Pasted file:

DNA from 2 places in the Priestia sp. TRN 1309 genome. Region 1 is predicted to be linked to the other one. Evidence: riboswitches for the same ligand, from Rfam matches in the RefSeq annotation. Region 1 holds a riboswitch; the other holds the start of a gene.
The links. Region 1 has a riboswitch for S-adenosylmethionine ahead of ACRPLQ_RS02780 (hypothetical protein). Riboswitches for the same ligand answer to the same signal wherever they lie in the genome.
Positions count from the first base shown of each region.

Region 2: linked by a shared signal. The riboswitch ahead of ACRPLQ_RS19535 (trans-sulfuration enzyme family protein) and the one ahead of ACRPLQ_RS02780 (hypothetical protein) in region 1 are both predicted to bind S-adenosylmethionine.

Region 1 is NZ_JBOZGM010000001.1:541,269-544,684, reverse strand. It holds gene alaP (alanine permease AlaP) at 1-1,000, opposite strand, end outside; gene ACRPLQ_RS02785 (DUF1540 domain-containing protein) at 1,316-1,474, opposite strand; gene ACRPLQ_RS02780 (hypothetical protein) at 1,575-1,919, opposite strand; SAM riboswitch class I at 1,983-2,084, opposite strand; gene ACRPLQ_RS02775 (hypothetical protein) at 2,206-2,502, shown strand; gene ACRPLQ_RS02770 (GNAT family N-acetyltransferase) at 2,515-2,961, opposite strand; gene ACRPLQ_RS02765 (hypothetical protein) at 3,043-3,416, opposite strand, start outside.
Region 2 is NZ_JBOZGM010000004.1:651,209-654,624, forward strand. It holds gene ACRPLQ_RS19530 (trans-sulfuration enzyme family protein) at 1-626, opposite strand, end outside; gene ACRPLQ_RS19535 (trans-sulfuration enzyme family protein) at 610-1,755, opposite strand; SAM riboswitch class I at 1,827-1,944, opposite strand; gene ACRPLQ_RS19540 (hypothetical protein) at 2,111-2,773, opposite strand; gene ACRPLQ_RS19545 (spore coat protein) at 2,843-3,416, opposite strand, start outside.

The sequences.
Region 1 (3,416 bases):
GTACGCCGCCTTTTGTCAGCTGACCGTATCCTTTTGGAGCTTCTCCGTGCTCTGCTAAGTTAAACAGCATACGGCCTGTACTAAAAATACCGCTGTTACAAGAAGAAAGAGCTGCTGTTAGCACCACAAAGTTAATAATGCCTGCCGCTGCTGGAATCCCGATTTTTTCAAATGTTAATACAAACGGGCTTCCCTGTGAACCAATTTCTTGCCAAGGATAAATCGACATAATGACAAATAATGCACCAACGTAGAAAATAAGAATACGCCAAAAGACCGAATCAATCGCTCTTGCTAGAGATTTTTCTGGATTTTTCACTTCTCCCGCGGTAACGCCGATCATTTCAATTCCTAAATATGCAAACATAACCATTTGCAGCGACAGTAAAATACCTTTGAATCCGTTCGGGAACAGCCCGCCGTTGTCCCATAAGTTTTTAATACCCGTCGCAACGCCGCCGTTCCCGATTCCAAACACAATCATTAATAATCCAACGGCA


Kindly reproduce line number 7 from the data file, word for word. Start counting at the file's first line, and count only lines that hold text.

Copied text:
The sequences.